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Sainthood for Martyred Polish Jew-Defenders

Victoria Ulma with her children In March 1944, Józef and Wiktoria Ulma were summarily executed by German policemen along with their children for the crime of having hidden Jews from the Nazi exterminators. This week, the Polish Church has completed its documentation process for their beatification and has forwarded their names to the Vatican for sainthood.

 

Józef and Wiktoria Ulma, a husband and wife in the village of Markowa in German-occupied Poland, sheltered the six members of the Szall family, and two girls from the Goldman family. In March 1944, German police arrived, having been tipped off by a local constable who had taken over the Szall family’s property, and wanted to make sure it stayed in his hands. The Germans found the hideaways and ordered them outside, where they gathered local villagers to witness the next events. The policemen shot the six Jewish children and two adults. They then shot Victoria, who was nine months pregnant, before her husband’s eyes, and went on to murder Józef himself, and lastly the couple’s six little children: Stanislawa, Barbara, Wladyslawa, Franciszka, Antoni, and Maria.

 

The summary executions had their effect in terrorizing the local population, and in the following days some 24 corpses of other Jews were found in the surrounding fields, having been murdered by the same Polish citizens that had hidden them for the past two years, but were now too terrified for their childrens’ lives to cope any longer. The Ulmas were hastily buried in a muddy grave at the site.

 

The story of the Ulma family was not spoken of during the Communist regime, but with its demise things changed. As Poland began dealing with its long-suppressed memory of the Holocaust, their story came out again. Today, their names are well known throughout Poland.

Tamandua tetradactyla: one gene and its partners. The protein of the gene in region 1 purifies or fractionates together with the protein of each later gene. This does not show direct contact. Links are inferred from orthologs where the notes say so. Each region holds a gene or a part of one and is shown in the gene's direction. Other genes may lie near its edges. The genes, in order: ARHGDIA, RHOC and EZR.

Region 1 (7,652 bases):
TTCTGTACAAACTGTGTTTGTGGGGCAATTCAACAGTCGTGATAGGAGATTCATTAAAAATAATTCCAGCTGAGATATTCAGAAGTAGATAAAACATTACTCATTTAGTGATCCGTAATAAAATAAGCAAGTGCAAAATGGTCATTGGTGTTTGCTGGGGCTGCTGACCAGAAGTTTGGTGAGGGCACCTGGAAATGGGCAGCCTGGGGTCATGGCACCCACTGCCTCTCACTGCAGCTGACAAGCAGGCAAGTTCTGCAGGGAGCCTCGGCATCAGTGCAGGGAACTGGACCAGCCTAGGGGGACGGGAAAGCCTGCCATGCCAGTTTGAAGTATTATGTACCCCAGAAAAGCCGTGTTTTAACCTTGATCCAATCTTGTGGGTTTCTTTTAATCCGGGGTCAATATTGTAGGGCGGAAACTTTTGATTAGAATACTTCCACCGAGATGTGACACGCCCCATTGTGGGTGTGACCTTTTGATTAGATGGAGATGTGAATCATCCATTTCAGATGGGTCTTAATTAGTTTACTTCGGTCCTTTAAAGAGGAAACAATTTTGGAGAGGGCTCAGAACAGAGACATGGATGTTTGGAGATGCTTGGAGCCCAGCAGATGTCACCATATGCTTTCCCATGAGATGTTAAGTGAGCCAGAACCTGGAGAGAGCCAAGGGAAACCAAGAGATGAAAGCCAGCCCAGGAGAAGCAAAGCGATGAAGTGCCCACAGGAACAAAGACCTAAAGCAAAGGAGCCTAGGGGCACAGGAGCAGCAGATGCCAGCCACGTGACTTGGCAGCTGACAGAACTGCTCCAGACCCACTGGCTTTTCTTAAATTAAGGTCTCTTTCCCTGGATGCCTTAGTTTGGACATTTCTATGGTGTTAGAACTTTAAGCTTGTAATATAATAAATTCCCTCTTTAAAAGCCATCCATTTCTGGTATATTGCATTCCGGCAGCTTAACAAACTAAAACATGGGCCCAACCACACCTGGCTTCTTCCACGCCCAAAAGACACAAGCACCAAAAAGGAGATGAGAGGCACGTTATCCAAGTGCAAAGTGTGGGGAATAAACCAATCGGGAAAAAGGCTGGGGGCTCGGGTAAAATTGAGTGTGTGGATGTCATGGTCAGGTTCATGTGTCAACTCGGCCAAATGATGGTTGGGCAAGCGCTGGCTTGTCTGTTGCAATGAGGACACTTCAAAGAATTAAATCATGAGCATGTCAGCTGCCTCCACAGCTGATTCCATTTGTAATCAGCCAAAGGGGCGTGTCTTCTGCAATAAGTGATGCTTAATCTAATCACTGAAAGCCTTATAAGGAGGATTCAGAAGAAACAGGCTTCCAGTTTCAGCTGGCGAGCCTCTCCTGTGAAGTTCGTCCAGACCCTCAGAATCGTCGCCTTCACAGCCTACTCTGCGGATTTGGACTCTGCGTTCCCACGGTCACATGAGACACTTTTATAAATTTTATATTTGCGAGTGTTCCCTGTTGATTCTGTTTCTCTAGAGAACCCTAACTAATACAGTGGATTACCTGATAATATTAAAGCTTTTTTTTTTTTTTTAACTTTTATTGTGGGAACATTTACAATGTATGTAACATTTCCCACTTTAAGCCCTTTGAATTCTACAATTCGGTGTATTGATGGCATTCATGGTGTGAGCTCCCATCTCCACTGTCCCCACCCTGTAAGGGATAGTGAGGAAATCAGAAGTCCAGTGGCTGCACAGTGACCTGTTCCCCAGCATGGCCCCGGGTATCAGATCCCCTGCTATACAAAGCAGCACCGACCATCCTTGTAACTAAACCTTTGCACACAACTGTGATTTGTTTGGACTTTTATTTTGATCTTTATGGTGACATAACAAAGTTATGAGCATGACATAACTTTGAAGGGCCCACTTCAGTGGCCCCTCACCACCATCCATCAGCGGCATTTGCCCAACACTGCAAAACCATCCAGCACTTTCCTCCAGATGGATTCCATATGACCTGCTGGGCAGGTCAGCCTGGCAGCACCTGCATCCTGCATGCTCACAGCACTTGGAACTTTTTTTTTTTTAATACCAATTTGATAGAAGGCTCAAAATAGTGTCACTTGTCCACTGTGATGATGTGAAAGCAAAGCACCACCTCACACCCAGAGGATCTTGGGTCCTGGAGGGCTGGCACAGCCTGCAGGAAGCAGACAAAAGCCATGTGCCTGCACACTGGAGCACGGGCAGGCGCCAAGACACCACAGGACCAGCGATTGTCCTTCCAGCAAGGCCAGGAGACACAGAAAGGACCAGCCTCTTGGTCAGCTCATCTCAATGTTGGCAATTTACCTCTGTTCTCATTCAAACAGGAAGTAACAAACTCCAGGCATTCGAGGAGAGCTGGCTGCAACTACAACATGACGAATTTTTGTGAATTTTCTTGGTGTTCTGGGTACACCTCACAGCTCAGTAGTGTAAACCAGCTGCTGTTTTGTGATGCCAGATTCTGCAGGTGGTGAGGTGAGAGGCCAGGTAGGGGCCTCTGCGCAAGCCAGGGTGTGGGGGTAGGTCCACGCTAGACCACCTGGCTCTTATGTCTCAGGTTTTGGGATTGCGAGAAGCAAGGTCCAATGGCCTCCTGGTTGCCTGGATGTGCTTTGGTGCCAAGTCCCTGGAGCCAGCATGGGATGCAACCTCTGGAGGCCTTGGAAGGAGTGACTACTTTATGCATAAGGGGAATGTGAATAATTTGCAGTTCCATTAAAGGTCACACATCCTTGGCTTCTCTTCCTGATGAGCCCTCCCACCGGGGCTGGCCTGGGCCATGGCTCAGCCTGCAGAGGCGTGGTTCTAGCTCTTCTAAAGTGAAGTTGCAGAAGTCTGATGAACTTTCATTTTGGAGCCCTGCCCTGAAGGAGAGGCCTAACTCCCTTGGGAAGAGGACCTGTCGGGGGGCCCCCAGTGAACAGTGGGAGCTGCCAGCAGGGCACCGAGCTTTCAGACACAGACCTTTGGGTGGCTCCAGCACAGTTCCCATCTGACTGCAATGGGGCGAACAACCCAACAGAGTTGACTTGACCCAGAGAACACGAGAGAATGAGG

In 1995, Yad Vashem recognized their heroic actions and awarded them the title of Righteous Among the Nations, its highest award. Eight years ago, the church in Poland began their beatification process.

 

As martyrs to their faith, the church did not look for evidence of miracles in the case of the Ulma family, but instead at the facts of their actions and their deaths. Because the Germans had ordered local citizens to witness the awful events, there was no lack of eye witnesses ready to testify to the Ulma family’s martyrdom. In addition, scriptures found in their home testified to the deep beliefs that brought about their courageous act.

 

Beatification is a title that the Church wants to grant in honor of the heroes who died for the sake of their faith. "They serve as an inspiration for generations," said Bishop John Bernard Szlaga, Bishop of Pelplin, on the occasion of completion the beatification process in Poland. It is expected that the Roman phase will take about three years.

 

In the meantime, the graves of the Ulma family tell their own story. They are immaculate and always have fresh flowers on them, a testament to the appreciation and respect that their selfless actions instill in others today. The graves also reveal another horror - when the bodies of the family were moved here from the temporary graves dug after the execution, it was discovered that Victoria’s seventh child had been born in the grave, labor apparently having began at the time of her murder. This child, too, is included in the beautification request.

 

The annual Ulma family anniversary in Markowa is always a special day. Now, in addition to flowers at a monument commemorating them, local residents say they will also be praying for their swift beatification.

 

Further reading:

Interview with Stanislaw Niemczakiem, Victoria's nephew (in Polish): http://www.naszdziennik.pl/index.php?dat=20110524&typ=wi&id=wi05.txt

 

Attack on home of Polish ‘Jewish Heritage’ activist

 

In Poland, New Anthology Examines Anti-Semitism

 

Photo of Victoria Ulma with her children from http://newsaints.faithweb.com/martyrs/Nazis3.htm